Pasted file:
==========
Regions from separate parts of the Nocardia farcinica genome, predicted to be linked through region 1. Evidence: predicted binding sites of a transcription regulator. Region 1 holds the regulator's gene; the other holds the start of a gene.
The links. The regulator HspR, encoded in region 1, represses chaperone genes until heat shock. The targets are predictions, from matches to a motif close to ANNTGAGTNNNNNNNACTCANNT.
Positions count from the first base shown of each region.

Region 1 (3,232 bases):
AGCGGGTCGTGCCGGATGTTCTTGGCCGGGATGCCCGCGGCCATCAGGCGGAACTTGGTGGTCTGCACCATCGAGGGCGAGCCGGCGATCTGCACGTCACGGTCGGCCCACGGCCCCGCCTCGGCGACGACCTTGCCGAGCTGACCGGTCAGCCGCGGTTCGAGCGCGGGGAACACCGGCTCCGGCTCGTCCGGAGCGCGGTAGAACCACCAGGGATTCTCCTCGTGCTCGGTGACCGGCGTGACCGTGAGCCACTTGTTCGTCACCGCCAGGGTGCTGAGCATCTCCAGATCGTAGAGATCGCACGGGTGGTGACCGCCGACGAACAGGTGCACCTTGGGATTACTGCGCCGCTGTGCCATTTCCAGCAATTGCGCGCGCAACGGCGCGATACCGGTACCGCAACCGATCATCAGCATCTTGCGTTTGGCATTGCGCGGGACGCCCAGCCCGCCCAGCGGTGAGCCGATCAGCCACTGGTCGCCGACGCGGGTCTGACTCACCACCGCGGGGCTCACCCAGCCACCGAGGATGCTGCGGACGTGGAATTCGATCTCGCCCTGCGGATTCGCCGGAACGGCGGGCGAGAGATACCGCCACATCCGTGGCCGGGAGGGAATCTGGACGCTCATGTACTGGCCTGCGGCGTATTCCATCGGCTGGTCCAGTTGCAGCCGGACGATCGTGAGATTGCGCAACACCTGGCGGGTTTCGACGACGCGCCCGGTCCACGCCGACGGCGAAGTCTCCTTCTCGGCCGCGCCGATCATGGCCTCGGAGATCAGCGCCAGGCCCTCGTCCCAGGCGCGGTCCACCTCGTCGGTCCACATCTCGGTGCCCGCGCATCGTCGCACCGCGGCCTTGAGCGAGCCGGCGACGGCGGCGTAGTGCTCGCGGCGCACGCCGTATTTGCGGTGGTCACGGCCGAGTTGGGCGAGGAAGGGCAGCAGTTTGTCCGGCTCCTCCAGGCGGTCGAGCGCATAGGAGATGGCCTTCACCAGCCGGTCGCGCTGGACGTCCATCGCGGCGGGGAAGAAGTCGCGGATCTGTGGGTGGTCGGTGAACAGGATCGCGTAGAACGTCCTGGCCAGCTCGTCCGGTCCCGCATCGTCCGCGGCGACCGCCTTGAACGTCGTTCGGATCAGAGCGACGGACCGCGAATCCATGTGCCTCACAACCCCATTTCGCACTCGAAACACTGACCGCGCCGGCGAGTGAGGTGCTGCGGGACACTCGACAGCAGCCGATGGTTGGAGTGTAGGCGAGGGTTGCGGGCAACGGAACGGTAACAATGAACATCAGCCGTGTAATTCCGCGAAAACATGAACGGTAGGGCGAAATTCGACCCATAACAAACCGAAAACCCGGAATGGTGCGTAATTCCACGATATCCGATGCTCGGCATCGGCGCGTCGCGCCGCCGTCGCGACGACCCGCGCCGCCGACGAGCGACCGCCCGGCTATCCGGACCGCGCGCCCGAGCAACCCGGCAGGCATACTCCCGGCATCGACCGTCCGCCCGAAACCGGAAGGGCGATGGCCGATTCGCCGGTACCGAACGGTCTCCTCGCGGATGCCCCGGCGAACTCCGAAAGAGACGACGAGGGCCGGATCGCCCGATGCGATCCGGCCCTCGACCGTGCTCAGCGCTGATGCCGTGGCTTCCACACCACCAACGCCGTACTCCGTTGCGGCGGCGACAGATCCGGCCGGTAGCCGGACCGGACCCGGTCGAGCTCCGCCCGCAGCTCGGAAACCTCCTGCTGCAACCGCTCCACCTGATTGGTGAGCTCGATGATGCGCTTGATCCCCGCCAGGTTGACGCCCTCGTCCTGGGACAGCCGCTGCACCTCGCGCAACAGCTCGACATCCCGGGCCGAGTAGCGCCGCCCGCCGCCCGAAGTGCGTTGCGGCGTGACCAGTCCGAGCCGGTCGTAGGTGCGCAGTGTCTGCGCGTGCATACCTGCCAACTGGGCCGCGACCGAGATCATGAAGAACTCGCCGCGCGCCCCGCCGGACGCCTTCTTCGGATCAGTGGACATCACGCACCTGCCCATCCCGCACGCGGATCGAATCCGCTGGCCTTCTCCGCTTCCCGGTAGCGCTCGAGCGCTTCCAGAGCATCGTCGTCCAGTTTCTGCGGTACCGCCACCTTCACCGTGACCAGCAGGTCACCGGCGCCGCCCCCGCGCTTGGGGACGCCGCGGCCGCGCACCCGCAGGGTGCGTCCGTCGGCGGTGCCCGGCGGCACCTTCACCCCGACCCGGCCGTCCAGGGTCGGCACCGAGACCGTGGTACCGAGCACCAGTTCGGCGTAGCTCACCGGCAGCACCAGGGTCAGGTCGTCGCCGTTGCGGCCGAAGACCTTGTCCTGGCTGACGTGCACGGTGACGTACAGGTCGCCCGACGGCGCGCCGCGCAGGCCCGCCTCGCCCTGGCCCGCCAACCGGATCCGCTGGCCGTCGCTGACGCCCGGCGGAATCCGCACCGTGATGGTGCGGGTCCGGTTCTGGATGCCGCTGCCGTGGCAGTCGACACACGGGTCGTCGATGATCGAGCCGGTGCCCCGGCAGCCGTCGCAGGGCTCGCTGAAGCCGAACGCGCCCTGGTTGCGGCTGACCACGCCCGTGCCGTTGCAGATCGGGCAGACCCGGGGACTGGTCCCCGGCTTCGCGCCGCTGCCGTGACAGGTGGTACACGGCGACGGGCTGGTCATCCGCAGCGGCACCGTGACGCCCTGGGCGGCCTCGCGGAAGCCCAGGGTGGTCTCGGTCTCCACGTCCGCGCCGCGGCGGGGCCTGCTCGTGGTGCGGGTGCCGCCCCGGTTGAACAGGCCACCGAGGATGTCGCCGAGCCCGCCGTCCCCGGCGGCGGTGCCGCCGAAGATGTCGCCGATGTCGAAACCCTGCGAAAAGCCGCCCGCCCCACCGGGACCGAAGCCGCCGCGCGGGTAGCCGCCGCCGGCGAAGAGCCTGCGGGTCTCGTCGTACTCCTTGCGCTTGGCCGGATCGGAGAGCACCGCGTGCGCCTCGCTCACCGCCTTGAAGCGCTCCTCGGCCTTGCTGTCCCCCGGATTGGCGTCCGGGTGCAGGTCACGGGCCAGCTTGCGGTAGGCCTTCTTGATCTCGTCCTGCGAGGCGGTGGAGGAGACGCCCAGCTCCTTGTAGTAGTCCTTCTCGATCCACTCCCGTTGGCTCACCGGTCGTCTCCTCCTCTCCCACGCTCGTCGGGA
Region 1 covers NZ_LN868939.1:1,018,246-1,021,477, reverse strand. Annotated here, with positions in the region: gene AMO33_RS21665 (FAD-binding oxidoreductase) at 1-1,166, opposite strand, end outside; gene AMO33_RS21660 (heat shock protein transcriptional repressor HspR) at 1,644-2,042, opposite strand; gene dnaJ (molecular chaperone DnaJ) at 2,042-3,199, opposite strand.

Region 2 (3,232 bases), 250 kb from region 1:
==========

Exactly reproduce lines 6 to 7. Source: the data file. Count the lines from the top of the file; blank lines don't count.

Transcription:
Region 1 covers NZ_LN868939.1:1,018,246-1,021,477, reverse strand. Annotated here, with positions in the region: gene AMO33_RS21665 (FAD-binding oxidoreductase) at 1-1,166, opposite strand, end outside; gene AMO33_RS21660 (heat shock protein transcriptional repressor HspR) at 1,644-2,042, opposite strand; gene dnaJ (molecular chaperone DnaJ) at 2,042-3,199, opposite strand.

Region 2 (3,232 bases), 250 kb from region 1: